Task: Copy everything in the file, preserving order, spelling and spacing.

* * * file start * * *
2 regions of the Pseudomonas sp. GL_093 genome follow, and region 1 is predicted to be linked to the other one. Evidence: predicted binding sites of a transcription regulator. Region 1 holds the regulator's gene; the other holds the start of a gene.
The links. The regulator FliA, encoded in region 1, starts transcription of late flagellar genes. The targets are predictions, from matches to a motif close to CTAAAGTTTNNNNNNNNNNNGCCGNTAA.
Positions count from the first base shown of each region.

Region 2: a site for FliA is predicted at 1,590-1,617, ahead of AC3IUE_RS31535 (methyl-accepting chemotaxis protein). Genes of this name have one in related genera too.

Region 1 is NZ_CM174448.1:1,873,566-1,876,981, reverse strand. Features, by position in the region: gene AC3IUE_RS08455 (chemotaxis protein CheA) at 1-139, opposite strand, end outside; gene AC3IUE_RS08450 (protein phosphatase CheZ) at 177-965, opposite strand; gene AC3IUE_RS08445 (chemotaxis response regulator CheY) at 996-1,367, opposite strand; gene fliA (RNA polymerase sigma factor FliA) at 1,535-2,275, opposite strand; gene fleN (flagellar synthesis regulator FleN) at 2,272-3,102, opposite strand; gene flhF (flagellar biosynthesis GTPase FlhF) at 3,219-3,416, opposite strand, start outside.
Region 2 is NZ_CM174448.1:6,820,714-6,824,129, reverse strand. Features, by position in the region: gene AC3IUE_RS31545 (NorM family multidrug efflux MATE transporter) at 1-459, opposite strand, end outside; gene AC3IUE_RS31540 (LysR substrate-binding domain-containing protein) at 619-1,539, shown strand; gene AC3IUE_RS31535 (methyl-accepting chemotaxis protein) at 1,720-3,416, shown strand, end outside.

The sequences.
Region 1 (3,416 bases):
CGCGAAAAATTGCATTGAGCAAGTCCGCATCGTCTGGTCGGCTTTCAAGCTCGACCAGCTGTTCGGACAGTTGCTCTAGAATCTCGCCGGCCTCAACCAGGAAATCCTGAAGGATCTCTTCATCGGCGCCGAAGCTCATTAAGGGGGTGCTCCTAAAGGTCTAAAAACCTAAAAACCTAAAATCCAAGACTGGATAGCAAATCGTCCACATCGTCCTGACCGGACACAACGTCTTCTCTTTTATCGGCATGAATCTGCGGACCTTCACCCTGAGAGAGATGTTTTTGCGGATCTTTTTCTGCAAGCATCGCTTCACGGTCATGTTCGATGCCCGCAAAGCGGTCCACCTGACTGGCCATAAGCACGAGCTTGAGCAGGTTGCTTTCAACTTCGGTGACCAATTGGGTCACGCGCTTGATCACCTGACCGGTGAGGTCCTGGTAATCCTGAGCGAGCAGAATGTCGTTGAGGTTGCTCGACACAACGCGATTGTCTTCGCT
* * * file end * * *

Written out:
2 regions of the Pseudomonas sp. GL_093 genome follow, and region 1 is predicted to be linked to the other one. Evidence: predicted binding sites of a transcription regulator. Region 1 holds the regulator's gene; the other holds the start of a gene.
The links. The regulator FliA, encoded in region 1, starts transcription of late flagellar genes. The targets are predictions, from matches to a motif close to CTAAAGTTTNNNNNNNNNNNGCCGNTAA.
Positions count from the first base shown of each region.

Region 2: a site for FliA is predicted at 1,590-1,617, ahead of AC3IUE_RS31535 (methyl-accepting chemotaxis protein). Genes of this name have one in related genera too.

Region 1 is NZ_CM174448.1:1,873,566-1,876,981, reverse strand. Features, by position in the region: gene AC3IUE_RS08455 (chemotaxis protein CheA) at 1-139, opposite strand, end outside; gene AC3IUE_RS08450 (protein phosphatase CheZ) at 177-965, opposite strand; gene AC3IUE_RS08445 (chemotaxis response regulator CheY) at 996-1,367, opposite strand; gene fliA (RNA polymerase sigma factor FliA) at 1,535-2,275, opposite strand; gene fleN (flagellar synthesis regulator FleN) at 2,272-3,102, opposite strand; gene flhF (flagellar biosynthesis GTPase FlhF) at 3,219-3,416, opposite strand, start outside.
Region 2 is NZ_CM174448.1:6,820,714-6,824,129, reverse strand. Features, by position in the region: gene AC3IUE_RS31545 (NorM family multidrug efflux MATE transporter) at 1-459, opposite strand, end outside; gene AC3IUE_RS31540 (LysR substrate-binding domain-containing protein) at 619-1,539, shown strand; gene AC3IUE_RS31535 (methyl-accepting chemotaxis protein) at 1,720-3,416, shown strand, end outside.

The sequences.
Region 1 (3,416 bases):
CGCGAAAAATTGCATTGAGCAAGTCCGCATCGTCTGGTCGGCTTTCAAGCTCGACCAGCTGTTCGGACAGTTGCTCTAGAATCTCGCCGGCCTCAACCAGGAAATCCTGAAGGATCTCTTCATCGGCGCCGAAGCTCATTAAGGGGGTGCTCCTAAAGGTCTAAAAACCTAAAAACCTAAAATCCAAGACTGGATAGCAAATCGTCCACATCGTCCTGACCGGACACAACGTCTTCTCTTTTATCGGCATGAATCTGCGGACCTTCACCCTGAGAGAGATGTTTTTGCGGATCTTTTTCTGCAAGCATCGCTTCACGGTCATGTTCGATGCCCGCAAAGCGGTCCACCTGACTGGCCATAAGCACGAGCTTGAGCAGGTTGCTTTCAACTTCGGTGACCAATTGGGTCACGCGCTTGATCACCTGACCGGTGAGGTCCTGGTAATCCTGAGCGAGCAGAATGTCGTTGAGGTTGCTCGACACAACGCGATTGTCTTCGCT